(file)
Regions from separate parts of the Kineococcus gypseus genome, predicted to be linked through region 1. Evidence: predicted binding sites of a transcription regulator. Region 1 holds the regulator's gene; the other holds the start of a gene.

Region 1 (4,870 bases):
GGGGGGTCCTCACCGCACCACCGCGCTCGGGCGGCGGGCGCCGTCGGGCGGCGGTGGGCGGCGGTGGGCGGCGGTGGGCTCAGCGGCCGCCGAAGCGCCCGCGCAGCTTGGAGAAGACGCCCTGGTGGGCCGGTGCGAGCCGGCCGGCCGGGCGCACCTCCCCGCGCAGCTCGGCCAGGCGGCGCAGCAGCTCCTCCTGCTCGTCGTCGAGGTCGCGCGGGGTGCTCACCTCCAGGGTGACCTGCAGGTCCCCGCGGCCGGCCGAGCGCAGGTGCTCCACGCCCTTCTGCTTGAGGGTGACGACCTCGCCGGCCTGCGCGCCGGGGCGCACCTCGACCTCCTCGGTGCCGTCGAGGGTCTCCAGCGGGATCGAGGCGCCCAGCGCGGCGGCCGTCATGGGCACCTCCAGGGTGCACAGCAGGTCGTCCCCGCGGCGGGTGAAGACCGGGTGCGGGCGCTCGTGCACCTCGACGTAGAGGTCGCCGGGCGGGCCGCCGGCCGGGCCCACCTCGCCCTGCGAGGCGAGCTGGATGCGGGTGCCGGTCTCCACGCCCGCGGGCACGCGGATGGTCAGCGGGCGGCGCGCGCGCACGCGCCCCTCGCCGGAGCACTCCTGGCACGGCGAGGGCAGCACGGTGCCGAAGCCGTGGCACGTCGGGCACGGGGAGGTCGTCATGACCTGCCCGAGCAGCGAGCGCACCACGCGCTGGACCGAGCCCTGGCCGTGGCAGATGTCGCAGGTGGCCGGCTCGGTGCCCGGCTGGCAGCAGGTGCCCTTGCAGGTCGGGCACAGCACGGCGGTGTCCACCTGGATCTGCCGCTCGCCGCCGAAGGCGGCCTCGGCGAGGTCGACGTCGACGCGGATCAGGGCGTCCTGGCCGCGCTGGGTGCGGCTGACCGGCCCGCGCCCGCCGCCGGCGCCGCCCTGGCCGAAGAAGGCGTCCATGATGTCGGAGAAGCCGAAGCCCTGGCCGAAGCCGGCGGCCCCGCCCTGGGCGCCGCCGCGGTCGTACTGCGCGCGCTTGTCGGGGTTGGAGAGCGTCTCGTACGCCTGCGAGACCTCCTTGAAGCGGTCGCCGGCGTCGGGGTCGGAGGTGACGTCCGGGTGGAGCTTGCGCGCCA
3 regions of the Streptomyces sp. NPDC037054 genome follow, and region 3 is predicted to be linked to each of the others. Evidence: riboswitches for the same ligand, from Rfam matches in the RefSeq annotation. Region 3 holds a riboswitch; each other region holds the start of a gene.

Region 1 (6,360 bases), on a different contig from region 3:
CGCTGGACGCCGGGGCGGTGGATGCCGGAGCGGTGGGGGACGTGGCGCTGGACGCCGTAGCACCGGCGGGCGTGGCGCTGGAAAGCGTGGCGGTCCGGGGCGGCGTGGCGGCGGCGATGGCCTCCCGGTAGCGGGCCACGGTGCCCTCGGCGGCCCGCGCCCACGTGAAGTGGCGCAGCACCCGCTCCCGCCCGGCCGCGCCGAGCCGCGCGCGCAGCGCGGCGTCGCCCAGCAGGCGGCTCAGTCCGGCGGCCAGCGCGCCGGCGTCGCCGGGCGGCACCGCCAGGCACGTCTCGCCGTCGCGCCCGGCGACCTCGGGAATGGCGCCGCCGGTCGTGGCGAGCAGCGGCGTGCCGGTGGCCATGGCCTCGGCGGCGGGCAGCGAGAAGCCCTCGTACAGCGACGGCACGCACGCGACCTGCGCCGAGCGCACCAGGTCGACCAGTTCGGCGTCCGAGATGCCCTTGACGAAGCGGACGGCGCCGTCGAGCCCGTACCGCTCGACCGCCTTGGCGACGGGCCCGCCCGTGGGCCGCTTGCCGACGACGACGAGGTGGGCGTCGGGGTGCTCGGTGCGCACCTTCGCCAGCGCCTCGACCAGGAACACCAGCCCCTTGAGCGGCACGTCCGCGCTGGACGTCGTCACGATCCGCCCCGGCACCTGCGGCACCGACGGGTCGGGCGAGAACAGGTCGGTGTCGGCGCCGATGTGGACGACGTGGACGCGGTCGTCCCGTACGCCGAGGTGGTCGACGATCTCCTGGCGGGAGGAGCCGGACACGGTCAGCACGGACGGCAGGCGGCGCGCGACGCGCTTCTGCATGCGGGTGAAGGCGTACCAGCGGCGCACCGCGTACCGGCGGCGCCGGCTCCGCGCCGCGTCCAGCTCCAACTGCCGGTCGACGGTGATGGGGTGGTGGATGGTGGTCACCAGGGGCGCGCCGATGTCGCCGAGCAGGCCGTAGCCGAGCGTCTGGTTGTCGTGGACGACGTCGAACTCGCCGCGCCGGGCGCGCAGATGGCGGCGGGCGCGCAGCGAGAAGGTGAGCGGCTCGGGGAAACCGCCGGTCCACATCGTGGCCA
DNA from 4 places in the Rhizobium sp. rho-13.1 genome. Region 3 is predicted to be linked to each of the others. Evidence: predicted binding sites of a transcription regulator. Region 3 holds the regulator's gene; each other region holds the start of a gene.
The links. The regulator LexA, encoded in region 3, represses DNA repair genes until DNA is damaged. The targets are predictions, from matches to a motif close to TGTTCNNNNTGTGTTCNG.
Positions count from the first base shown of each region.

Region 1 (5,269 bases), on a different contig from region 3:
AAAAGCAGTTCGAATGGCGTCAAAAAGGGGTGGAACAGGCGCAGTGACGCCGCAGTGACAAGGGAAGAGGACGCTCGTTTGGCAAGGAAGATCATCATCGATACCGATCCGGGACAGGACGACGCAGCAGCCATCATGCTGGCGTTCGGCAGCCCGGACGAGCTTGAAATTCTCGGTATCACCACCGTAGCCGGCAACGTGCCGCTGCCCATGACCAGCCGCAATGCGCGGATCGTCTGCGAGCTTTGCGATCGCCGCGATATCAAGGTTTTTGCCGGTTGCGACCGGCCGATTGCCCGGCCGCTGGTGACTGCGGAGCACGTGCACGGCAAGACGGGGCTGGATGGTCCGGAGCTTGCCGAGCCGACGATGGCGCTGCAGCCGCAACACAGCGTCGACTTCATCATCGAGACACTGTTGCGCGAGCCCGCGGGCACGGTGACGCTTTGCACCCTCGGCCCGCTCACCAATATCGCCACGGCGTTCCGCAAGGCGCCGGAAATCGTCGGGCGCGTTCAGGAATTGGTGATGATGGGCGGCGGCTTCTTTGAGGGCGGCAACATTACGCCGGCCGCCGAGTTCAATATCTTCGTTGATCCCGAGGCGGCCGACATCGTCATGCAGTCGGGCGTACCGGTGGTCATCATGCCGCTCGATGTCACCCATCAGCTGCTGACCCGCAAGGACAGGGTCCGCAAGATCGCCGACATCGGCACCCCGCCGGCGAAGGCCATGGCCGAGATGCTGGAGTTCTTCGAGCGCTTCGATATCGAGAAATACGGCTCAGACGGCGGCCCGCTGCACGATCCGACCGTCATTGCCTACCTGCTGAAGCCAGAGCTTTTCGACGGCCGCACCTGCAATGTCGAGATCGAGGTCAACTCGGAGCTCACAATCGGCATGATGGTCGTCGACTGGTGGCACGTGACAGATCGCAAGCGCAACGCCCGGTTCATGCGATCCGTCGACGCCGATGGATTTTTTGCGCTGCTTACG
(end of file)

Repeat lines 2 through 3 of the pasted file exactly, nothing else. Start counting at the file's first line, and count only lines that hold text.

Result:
Region 1 (4,870 bases):
GGGGGGTCCTCACCGCACCACCGCGCTCGGGCGGCGGGCGCCGTCGGGCGGCGGTGGGCGGCGGTGGGCGGCGGTGGGCTCAGCGGCCGCCGAAGCGCCCGCGCAGCTTGGAGAAGACGCCCTGGTGGGCCGGTGCGAGCCGGCCGGCCGGGCGCACCTCCCCGCGCAGCTCGGCCAGGCGGCGCAGCAGCTCCTCCTGCTCGTCGTCGAGGTCGCGCGGGGTGCTCACCTCCAGGGTGACCTGCAGGTCCCCGCGGCCGGCCGAGCGCAGGTGCTCCACGCCCTTCTGCTTGAGGGTGACGACCTCGCCGGCCTGCGCGCCGGGGCGCACCTCGACCTCCTCGGTGCCGTCGAGGGTCTCCAGCGGGATCGAGGCGCCCAGCGCGGCGGCCGTCATGGGCACCTCCAGGGTGCACAGCAGGTCGTCCCCGCGGCGGGTGAAGACCGGGTGCGGGCGCTCGTGCACCTCGACGTAGAGGTCGCCGGGCGGGCCGCCGGCCGGGCCCACCTCGCCCTGCGAGGCGAGCTGGATGCGGGTGCCGGTCTCCACGCCCGCGGGCACGCGGATGGTCAGCGGGCGGCGCGCGCGCACGCGCCCCTCGCCGGAGCACTCCTGGCACGGCGAGGGCAGCACGGTGCCGAAGCCGTGGCACGTCGGGCACGGGGAGGTCGTCATGACCTGCCCGAGCAGCGAGCGCACCACGCGCTGGACCGAGCCCTGGCCGTGGCAGATGTCGCAGGTGGCCGGCTCGGTGCCCGGCTGGCAGCAGGTGCCCTTGCAGGTCGGGCACAGCACGGCGGTGTCCACCTGGATCTGCCGCTCGCCGCCGAAGGCGGCCTCGGCGAGGTCGACGTCGACGCGGATCAGGGCGTCCTGGCCGCGCTGGGTGCGGCTGACCGGCCCGCGCCCGCCGCCGGCGCCGCCCTGGCCGAAGAAGGCGTCCATGATGTCGGAGAAGCCGAAGCCCTGGCCGAAGCCGGCGGCCCCGCCCTGGGCGCCGCCGCGGTCGTACTGCGCGCGCTTGTCGGGGTTGGAGAGCGTCTCGTACGCCTGCGAGACCTCCTTGAAGCGGTCGCCGGCGTCGGGGTCGGAGGTGACGTCCGGGTGGAGCTTGCGCGCCA